Rosa Paz June 30, 2021
The President of the Government, Pedro Sánchez, receives the ‘president’ of the Generalitat, Pere Aragonès, at the Moncloa Palace. / DAVID CASTRO
No one said it was going to be easy
Maximalist demands for self-determination and amnesty should be the last to appear, not the ones that are put on the table the first day. Especially since the government cannot accept them
They say that between Pedro Sánchez and Pere Aragonès there is more personal harmony than there has been in the last decade between the presidents of the Government and the ‘presidents’ of the Generalitat. Given the little sympathy that those who previously held those positions had, getting along better is not difficult. That, which could seem insubstantial, is, however, an important piece of information, because the progress or not of the new stage of dialogue that began on last Tuesday will depend a lot on that relationship. It will be essential that there is sufficient frankness between them to say things clearly, to trust each other and to generate, from there, a climate of trust between the two delegations that will sit at the dialogue table in the third week of September. They will have to be the ones to clear the way towards that future of harmony and coexistence that Sánchez speaks of and that, after hearing Aragonès’ arguments at the end of the meeting, seem to be pure utopia. But no one said this was going to be easy.
Of course, clearing the road will not be, because the path they have to travel is a political jungle dominated by the weeds that have been generated over years of unfortunate events and unsavory statements, and by the traps that those who are against the relationship running along a path of harmony. There, the two have on their own ground those who will try to block the path to prevent the negotiation from advancing: from the three parties of the Spanish right to the radicals of the CUP and Junts. But that the ‘president’ remains in his maximalist demands for self-determination and amnesty for all, also for those who have not yet been tried or from whom the Court of Auditors asks for very hich bail, does not help to move forward. Perhaps, those proposals should be the last to appear, not the ones that are put on the table the first day. Especially since the government has no chance to accept them. Spanish legislation does not contemplate them and a constitutional change is impossible to achieve with the current composition of Parliament and without the concurrence of the PP.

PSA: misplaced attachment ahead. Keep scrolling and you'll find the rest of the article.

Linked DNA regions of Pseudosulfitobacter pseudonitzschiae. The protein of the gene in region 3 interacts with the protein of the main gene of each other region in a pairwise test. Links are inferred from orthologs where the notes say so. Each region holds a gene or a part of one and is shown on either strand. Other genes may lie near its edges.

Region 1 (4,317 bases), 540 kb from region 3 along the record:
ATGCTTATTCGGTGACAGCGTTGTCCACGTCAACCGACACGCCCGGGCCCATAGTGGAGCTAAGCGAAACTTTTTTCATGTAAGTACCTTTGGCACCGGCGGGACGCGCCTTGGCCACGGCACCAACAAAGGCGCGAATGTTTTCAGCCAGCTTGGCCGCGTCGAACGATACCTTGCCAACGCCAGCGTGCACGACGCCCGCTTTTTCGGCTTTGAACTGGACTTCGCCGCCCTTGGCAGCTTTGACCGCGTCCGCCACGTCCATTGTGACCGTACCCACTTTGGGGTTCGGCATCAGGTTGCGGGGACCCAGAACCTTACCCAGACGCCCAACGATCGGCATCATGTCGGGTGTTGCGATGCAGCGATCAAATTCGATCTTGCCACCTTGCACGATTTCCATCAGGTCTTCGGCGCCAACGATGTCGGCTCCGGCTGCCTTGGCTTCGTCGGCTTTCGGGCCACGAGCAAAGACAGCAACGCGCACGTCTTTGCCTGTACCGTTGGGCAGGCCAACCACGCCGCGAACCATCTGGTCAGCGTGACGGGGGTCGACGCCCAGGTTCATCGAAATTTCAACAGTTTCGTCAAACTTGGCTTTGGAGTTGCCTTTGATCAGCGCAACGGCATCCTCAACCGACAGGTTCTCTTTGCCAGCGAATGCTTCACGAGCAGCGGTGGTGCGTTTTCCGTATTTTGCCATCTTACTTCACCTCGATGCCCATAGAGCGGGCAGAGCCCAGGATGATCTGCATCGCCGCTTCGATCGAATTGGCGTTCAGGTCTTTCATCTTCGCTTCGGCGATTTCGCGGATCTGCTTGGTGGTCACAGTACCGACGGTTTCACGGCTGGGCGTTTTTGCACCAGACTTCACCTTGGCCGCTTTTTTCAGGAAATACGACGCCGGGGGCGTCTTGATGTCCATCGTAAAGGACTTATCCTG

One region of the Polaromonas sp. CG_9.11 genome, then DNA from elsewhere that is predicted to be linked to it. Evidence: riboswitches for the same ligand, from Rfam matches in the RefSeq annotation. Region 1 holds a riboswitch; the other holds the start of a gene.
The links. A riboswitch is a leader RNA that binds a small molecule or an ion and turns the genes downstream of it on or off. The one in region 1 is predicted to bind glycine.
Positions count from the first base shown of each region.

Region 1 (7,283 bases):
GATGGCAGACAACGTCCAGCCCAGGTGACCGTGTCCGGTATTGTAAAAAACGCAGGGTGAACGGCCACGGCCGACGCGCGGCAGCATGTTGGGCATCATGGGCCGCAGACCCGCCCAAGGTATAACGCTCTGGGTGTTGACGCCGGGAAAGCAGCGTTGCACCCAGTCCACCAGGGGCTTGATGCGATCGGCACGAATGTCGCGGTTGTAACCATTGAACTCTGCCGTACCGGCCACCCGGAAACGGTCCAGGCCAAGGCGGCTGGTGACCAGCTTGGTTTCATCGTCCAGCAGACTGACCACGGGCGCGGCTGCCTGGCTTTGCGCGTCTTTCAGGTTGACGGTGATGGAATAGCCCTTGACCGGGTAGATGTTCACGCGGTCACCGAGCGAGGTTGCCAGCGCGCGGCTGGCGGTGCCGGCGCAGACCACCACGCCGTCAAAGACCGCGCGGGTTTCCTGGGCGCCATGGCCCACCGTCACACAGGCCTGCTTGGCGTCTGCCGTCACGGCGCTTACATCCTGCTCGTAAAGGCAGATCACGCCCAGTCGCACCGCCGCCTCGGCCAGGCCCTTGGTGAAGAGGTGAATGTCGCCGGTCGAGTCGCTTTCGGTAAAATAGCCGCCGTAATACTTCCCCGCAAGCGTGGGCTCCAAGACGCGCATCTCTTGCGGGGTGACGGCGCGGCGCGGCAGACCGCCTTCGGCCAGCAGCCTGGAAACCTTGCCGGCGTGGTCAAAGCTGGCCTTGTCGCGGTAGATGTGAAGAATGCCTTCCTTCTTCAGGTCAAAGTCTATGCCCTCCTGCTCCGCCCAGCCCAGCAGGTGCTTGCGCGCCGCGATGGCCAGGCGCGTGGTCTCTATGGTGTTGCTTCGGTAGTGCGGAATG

Sánchez and Aragonès have on their own land those who will try to block the path: from the three parties of the Spanish right to the radicals of the CUP and Junts
In order to find a way to heal the wounds in Catalonia and between Catalonia and Spain, it would surely be necessary to start talking about issues that allow reaching agreements and thus begin to deflate the situation. Regional financing, the use of European funds for recovery, infrastructures or the pandemic can be topics that allow positions to be brought closer together and put an end to the situation of open confrontation. But Aragonès made it clear, these issues will be dealt with in the State-Generalitat bilateral commission and will therefore remain outside the dialogue table. At the table, only a referendum for independence and amnesty. Thus posed, it is difficult to imagine a favorable evolution.
But at the meeting on Tuesday in Moncloa, Sánchez and Aragonès already arrived with part of the road clear. Moncloa and ERC have been talking for months about how to develop this negotiation process and the granting of pardons was, without a doubt, a crucial element so that things can turn out differently from now on. This gesture of the Government, in addition, had the counterpart that the ‘president’ allowed himself to be photographed with the King at the Cercle d’Economia days and that he later shared a table with the monarch at the inauguration of the Mobile World Congress. It must be admitted that neither the leaders of the right nor the Madrid media of the same sector are seasoned ‘palaulologists’ and, therefore, they are incapable of interpreting the small gestures with which Aragonès, like the old Soviet nomenclature, is expressing the light, but transcendent, changes. On the right they only see the broad brush. So they still only appreciate rudeness where there is a change of mood. Surely that is what you are also going to see from the meeting this Tuesday. But perhaps the minister spokesperson, María Jesús Montero, is right, and “we must allow time for the issues to mature” and “shared formulas” can be found to resolve “a matter that has been entrenched for too long.” It will not be easy, but it is not impossible.